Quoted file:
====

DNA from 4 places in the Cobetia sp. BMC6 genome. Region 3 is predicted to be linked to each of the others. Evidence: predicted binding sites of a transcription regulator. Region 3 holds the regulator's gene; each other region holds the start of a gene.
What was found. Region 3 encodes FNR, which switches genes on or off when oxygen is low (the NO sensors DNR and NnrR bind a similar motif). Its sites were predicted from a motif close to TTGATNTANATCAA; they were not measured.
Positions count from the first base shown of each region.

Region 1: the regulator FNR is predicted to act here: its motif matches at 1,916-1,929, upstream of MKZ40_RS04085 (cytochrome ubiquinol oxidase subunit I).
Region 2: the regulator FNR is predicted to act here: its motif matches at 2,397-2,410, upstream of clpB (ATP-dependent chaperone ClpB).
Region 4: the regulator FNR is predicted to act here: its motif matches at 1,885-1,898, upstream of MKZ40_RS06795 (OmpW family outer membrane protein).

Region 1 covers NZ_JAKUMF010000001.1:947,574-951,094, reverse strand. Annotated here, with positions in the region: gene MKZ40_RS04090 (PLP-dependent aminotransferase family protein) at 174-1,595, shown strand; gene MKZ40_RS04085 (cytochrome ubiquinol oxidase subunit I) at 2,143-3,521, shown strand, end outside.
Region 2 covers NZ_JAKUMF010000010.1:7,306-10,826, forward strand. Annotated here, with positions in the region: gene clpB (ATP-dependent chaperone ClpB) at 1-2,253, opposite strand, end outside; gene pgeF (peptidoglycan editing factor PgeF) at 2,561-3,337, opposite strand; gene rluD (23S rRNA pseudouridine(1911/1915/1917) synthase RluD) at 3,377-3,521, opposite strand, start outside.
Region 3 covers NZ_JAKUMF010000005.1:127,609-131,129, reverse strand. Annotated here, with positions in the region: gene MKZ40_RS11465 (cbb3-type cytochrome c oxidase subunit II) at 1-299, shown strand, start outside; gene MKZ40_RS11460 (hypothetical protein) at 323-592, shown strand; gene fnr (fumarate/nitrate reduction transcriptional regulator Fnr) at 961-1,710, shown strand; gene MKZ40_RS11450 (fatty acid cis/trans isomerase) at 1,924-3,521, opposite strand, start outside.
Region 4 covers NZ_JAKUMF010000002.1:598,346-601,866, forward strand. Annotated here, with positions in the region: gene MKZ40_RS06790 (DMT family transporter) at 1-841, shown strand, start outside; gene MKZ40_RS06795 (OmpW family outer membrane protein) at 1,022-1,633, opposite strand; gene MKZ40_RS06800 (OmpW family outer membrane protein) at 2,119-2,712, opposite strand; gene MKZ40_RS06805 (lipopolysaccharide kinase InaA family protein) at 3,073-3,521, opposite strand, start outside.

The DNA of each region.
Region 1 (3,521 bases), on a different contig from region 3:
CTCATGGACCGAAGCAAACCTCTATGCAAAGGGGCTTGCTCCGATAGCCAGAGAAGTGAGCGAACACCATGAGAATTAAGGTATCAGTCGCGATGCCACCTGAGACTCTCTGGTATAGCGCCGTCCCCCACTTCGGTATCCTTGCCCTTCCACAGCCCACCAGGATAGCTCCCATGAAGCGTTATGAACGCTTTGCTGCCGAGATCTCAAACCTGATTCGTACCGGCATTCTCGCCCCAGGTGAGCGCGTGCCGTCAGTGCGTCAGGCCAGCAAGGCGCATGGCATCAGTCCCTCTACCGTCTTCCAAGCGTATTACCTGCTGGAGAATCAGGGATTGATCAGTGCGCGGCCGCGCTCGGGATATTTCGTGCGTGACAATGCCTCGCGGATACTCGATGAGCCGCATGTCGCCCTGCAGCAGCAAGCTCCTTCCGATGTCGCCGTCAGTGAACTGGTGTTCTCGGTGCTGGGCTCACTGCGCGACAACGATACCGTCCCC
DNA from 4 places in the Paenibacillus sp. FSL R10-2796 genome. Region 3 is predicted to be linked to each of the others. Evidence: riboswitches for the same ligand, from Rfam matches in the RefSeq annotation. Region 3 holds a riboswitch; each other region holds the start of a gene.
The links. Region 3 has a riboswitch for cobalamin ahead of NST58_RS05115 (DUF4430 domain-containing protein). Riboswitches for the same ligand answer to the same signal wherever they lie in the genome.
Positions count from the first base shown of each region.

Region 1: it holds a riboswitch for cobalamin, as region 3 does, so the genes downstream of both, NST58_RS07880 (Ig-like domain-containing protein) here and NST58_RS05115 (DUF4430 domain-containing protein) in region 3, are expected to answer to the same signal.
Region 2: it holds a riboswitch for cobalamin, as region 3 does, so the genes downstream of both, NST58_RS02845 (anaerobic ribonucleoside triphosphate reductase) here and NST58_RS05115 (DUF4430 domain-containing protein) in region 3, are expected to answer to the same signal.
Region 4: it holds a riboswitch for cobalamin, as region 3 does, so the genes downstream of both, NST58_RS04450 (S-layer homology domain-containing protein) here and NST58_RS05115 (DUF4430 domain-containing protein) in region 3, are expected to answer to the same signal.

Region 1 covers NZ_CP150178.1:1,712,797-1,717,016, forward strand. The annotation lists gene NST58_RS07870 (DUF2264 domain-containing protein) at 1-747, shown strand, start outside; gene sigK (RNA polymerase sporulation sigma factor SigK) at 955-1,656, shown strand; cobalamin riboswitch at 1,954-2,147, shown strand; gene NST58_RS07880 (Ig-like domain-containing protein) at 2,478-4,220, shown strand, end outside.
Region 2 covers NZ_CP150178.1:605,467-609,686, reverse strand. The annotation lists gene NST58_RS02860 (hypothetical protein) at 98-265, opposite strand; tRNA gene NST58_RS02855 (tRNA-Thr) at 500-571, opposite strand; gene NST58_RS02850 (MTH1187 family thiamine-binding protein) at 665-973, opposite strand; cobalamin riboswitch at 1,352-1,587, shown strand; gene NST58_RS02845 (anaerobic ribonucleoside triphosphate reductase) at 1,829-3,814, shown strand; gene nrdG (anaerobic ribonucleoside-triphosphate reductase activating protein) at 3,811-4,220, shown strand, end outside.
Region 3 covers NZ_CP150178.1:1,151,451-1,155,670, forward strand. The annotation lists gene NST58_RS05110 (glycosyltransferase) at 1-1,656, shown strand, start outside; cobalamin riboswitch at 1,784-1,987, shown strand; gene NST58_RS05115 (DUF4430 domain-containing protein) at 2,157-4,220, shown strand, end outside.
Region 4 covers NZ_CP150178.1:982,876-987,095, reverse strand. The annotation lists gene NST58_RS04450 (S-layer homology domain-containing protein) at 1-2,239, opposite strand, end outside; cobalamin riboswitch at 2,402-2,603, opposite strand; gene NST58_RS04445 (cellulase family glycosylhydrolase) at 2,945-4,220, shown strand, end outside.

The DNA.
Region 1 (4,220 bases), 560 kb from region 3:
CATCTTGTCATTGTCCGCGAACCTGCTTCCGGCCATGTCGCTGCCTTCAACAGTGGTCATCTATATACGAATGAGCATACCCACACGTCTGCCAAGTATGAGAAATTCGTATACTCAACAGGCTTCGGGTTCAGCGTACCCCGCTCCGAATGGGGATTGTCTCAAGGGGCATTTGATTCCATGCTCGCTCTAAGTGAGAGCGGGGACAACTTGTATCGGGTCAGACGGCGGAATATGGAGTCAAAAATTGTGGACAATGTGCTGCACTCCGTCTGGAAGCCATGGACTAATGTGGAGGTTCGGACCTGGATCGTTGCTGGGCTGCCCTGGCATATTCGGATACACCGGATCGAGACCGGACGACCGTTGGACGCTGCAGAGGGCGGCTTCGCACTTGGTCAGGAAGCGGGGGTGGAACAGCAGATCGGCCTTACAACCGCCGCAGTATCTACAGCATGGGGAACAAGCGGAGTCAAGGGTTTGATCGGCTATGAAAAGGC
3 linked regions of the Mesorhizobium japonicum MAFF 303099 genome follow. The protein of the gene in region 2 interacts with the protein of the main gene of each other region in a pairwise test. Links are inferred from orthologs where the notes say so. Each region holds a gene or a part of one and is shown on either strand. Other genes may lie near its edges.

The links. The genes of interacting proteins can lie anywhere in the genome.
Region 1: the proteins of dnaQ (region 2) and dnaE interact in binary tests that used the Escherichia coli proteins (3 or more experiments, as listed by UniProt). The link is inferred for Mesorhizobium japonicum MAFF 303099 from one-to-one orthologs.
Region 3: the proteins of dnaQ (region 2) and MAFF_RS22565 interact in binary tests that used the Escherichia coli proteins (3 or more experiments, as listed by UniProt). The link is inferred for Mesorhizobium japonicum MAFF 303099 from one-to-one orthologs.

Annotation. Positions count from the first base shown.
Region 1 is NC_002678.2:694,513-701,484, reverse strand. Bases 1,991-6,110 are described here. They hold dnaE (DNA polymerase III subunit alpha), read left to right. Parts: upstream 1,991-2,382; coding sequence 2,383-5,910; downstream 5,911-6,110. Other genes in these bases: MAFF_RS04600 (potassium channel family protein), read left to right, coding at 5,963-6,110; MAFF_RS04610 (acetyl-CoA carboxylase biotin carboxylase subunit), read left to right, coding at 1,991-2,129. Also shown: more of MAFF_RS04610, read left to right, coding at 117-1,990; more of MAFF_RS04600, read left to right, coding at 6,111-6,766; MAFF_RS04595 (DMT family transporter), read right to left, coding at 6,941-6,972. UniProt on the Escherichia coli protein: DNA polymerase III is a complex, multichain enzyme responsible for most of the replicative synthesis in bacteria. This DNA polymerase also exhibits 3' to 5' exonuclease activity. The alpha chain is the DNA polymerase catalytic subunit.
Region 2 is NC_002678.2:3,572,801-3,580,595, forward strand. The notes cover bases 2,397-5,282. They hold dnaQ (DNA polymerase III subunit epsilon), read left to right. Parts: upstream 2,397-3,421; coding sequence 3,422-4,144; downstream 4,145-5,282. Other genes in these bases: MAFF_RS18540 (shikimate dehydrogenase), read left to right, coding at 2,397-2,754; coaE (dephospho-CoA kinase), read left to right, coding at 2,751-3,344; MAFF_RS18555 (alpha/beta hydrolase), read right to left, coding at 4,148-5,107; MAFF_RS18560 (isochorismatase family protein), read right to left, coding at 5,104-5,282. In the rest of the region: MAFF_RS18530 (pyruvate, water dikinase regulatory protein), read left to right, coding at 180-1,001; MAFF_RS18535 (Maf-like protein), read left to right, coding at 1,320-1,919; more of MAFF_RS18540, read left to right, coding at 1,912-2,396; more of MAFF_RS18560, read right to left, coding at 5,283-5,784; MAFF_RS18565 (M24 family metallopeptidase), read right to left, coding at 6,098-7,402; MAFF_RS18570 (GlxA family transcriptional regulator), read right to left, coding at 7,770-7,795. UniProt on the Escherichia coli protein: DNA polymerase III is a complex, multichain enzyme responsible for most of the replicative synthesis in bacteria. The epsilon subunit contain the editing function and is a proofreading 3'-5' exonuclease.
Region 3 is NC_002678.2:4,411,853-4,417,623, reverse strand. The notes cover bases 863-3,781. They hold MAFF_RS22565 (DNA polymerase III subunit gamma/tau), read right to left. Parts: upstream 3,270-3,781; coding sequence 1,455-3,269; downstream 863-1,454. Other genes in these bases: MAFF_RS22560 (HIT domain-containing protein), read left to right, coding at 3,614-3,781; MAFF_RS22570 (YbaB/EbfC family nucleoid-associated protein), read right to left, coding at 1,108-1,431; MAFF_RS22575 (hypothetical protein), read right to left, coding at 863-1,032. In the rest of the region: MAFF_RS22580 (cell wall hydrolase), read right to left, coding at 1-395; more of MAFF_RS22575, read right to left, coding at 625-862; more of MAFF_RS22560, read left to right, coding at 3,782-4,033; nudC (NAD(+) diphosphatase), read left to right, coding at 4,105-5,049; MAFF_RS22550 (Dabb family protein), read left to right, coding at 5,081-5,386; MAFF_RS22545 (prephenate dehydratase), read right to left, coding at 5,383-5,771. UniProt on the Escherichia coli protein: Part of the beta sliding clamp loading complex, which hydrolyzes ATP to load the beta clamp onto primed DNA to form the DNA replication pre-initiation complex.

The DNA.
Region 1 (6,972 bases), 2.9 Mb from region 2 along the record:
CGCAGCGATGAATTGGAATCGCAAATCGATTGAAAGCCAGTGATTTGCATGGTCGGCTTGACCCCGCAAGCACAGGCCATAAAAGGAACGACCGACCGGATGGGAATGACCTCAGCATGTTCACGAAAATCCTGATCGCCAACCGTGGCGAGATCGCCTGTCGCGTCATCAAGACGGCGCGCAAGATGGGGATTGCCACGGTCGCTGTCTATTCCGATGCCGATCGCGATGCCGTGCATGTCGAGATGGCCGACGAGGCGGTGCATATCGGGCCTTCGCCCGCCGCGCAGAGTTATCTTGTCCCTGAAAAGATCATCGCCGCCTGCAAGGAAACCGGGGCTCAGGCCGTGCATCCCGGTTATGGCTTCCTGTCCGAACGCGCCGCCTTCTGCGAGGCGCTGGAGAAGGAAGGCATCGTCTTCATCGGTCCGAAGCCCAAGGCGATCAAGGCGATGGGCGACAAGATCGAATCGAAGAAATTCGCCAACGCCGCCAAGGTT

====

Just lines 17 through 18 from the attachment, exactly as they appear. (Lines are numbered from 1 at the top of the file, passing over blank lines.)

Region 1: it holds a riboswitch for cobalamin, as region 3 does, so the genes downstream of both, NST58_RS07880 (Ig-like domain-containing protein) here and NST58_RS05115 (DUF4430 domain-containing protein) in region 3, are expected to answer to the same signal.
Region 2: it holds a riboswitch for cobalamin, as region 3 does, so the genes downstream of both, NST58_RS02845 (anaerobic ribonucleoside triphosphate reductase) here and NST58_RS05115 (DUF4430 domain-containing protein) in region 3, are expected to answer to the same signal.